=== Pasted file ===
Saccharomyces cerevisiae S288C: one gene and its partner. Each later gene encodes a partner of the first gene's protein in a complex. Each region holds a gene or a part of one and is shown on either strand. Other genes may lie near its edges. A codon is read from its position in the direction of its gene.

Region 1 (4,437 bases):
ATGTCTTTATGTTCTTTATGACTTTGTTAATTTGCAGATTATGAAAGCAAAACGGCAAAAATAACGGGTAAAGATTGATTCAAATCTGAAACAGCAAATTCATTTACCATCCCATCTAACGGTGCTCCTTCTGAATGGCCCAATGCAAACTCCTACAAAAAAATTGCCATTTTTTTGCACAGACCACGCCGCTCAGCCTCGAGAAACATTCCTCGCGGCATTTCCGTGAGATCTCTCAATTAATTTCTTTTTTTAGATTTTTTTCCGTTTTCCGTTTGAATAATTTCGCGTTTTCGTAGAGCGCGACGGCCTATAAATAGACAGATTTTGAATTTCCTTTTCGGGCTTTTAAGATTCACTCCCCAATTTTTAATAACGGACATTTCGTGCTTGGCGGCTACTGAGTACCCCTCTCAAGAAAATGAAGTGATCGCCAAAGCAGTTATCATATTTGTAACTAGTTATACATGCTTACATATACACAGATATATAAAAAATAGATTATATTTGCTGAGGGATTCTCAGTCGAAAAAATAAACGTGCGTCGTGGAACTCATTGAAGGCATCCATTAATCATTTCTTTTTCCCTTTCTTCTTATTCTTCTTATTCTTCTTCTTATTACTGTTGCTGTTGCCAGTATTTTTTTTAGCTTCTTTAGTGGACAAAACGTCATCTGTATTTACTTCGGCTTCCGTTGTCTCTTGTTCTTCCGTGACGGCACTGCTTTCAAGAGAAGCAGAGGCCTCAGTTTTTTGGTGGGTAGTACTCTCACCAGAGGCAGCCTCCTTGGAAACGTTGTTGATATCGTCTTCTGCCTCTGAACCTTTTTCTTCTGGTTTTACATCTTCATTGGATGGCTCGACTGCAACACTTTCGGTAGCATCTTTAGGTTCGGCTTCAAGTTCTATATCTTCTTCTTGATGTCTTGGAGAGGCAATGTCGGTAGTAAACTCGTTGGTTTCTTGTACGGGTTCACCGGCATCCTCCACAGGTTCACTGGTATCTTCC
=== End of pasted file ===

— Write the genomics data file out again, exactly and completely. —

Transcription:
Saccharomyces cerevisiae S288C: one gene and its partner. Each later gene encodes a partner of the first gene's protein in a complex. Each region holds a gene or a part of one and is shown on either strand. Other genes may lie near its edges. A codon is read from its position in the direction of its gene.

Region 1 (4,437 bases):
ATGTCTTTATGTTCTTTATGACTTTGTTAATTTGCAGATTATGAAAGCAAAACGGCAAAAATAACGGGTAAAGATTGATTCAAATCTGAAACAGCAAATTCATTTACCATCCCATCTAACGGTGCTCCTTCTGAATGGCCCAATGCAAACTCCTACAAAAAAATTGCCATTTTTTTGCACAGACCACGCCGCTCAGCCTCGAGAAACATTCCTCGCGGCATTTCCGTGAGATCTCTCAATTAATTTCTTTTTTTAGATTTTTTTCCGTTTTCCGTTTGAATAATTTCGCGTTTTCGTAGAGCGCGACGGCCTATAAATAGACAGATTTTGAATTTCCTTTTCGGGCTTTTAAGATTCACTCCCCAATTTTTAATAACGGACATTTCGTGCTTGGCGGCTACTGAGTACCCCTCTCAAGAAAATGAAGTGATCGCCAAAGCAGTTATCATATTTGTAACTAGTTATACATGCTTACATATACACAGATATATAAAAAATAGATTATATTTGCTGAGGGATTCTCAGTCGAAAAAATAAACGTGCGTCGTGGAACTCATTGAAGGCATCCATTAATCATTTCTTTTTCCCTTTCTTCTTATTCTTCTTATTCTTCTTCTTATTACTGTTGCTGTTGCCAGTATTTTTTTTAGCTTCTTTAGTGGACAAAACGTCATCTGTATTTACTTCGGCTTCCGTTGTCTCTTGTTCTTCCGTGACGGCACTGCTTTCAAGAGAAGCAGAGGCCTCAGTTTTTTGGTGGGTAGTACTCTCACCAGAGGCAGCCTCCTTGGAAACGTTGTTGATATCGTCTTCTGCCTCTGAACCTTTTTCTTCTGGTTTTACATCTTCATTGGATGGCTCGACTGCAACACTTTCGGTAGCATCTTTAGGTTCGGCTTCAAGTTCTATATCTTCTTCTTGATGTCTTGGAGAGGCAATGTCGGTAGTAAACTCGTTGGTTTCTTGTACGGGTTCACCGGCATCCTCCACAGGTTCACTGGTATCTTCC